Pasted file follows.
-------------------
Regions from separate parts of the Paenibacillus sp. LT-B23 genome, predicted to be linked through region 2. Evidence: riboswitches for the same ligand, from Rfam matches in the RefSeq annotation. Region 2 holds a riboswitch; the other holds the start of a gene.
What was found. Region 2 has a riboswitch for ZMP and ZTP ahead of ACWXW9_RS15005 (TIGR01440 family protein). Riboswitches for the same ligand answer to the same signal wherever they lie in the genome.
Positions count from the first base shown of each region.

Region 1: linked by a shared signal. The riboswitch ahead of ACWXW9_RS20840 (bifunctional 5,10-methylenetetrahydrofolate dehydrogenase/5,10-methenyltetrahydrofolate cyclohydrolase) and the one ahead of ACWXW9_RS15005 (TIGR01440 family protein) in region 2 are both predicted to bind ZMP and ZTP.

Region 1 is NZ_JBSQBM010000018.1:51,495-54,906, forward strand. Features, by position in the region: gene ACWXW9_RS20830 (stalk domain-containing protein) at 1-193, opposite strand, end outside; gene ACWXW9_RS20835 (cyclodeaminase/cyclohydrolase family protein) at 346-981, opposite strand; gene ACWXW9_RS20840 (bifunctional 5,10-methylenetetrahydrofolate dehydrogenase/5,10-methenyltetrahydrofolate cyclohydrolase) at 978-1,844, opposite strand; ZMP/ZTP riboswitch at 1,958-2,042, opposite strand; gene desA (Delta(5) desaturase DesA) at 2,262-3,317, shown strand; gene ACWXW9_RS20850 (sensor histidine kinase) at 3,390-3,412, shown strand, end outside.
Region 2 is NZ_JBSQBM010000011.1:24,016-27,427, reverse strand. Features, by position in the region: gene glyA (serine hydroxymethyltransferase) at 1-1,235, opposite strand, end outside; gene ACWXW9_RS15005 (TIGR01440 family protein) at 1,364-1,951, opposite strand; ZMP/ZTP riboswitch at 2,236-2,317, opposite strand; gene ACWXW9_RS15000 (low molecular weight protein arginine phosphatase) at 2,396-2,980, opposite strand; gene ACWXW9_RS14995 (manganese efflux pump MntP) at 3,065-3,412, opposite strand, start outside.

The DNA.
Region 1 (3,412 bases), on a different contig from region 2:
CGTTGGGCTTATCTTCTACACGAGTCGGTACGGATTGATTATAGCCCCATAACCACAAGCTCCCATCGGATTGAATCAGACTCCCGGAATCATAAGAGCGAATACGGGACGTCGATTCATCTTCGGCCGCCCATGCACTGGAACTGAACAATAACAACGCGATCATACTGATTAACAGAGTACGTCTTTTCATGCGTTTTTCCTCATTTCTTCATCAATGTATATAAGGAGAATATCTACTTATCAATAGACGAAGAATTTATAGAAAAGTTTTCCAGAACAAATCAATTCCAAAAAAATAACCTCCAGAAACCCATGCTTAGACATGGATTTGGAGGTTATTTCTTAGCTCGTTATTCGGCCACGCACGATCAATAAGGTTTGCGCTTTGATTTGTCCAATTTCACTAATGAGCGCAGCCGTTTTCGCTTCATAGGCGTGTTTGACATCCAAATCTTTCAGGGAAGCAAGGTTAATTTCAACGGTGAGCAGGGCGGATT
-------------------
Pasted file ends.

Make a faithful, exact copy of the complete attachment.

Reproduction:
Regions from separate parts of the Paenibacillus sp. LT-B23 genome, predicted to be linked through region 2. Evidence: riboswitches for the same ligand, from Rfam matches in the RefSeq annotation. Region 2 holds a riboswitch; the other holds the start of a gene.
What was found. Region 2 has a riboswitch for ZMP and ZTP ahead of ACWXW9_RS15005 (TIGR01440 family protein). Riboswitches for the same ligand answer to the same signal wherever they lie in the genome.
Positions count from the first base shown of each region.

Region 1: linked by a shared signal. The riboswitch ahead of ACWXW9_RS20840 (bifunctional 5,10-methylenetetrahydrofolate dehydrogenase/5,10-methenyltetrahydrofolate cyclohydrolase) and the one ahead of ACWXW9_RS15005 (TIGR01440 family protein) in region 2 are both predicted to bind ZMP and ZTP.

Region 1 is NZ_JBSQBM010000018.1:51,495-54,906, forward strand. Features, by position in the region: gene ACWXW9_RS20830 (stalk domain-containing protein) at 1-193, opposite strand, end outside; gene ACWXW9_RS20835 (cyclodeaminase/cyclohydrolase family protein) at 346-981, opposite strand; gene ACWXW9_RS20840 (bifunctional 5,10-methylenetetrahydrofolate dehydrogenase/5,10-methenyltetrahydrofolate cyclohydrolase) at 978-1,844, opposite strand; ZMP/ZTP riboswitch at 1,958-2,042, opposite strand; gene desA (Delta(5) desaturase DesA) at 2,262-3,317, shown strand; gene ACWXW9_RS20850 (sensor histidine kinase) at 3,390-3,412, shown strand, end outside.
Region 2 is NZ_JBSQBM010000011.1:24,016-27,427, reverse strand. Features, by position in the region: gene glyA (serine hydroxymethyltransferase) at 1-1,235, opposite strand, end outside; gene ACWXW9_RS15005 (TIGR01440 family protein) at 1,364-1,951, opposite strand; ZMP/ZTP riboswitch at 2,236-2,317, opposite strand; gene ACWXW9_RS15000 (low molecular weight protein arginine phosphatase) at 2,396-2,980, opposite strand; gene ACWXW9_RS14995 (manganese efflux pump MntP) at 3,065-3,412, opposite strand, start outside.

The DNA.
Region 1 (3,412 bases), on a different contig from region 2:
CGTTGGGCTTATCTTCTACACGAGTCGGTACGGATTGATTATAGCCCCATAACCACAAGCTCCCATCGGATTGAATCAGACTCCCGGAATCATAAGAGCGAATACGGGACGTCGATTCATCTTCGGCCGCCCATGCACTGGAACTGAACAATAACAACGCGATCATACTGATTAACAGAGTACGTCTTTTCATGCGTTTTTCCTCATTTCTTCATCAATGTATATAAGGAGAATATCTACTTATCAATAGACGAAGAATTTATAGAAAAGTTTTCCAGAACAAATCAATTCCAAAAAAATAACCTCCAGAAACCCATGCTTAGACATGGATTTGGAGGTTATTTCTTAGCTCGTTATTCGGCCACGCACGATCAATAAGGTTTGCGCTTTGATTTGTCCAATTTCACTAATGAGCGCAGCCGTTTTCGCTTCATAGGCGTGTTTGACATCCAAATCTTTCAGGGAAGCAAGGTTAATTTCAACGGTGAGCAGGGCGGATT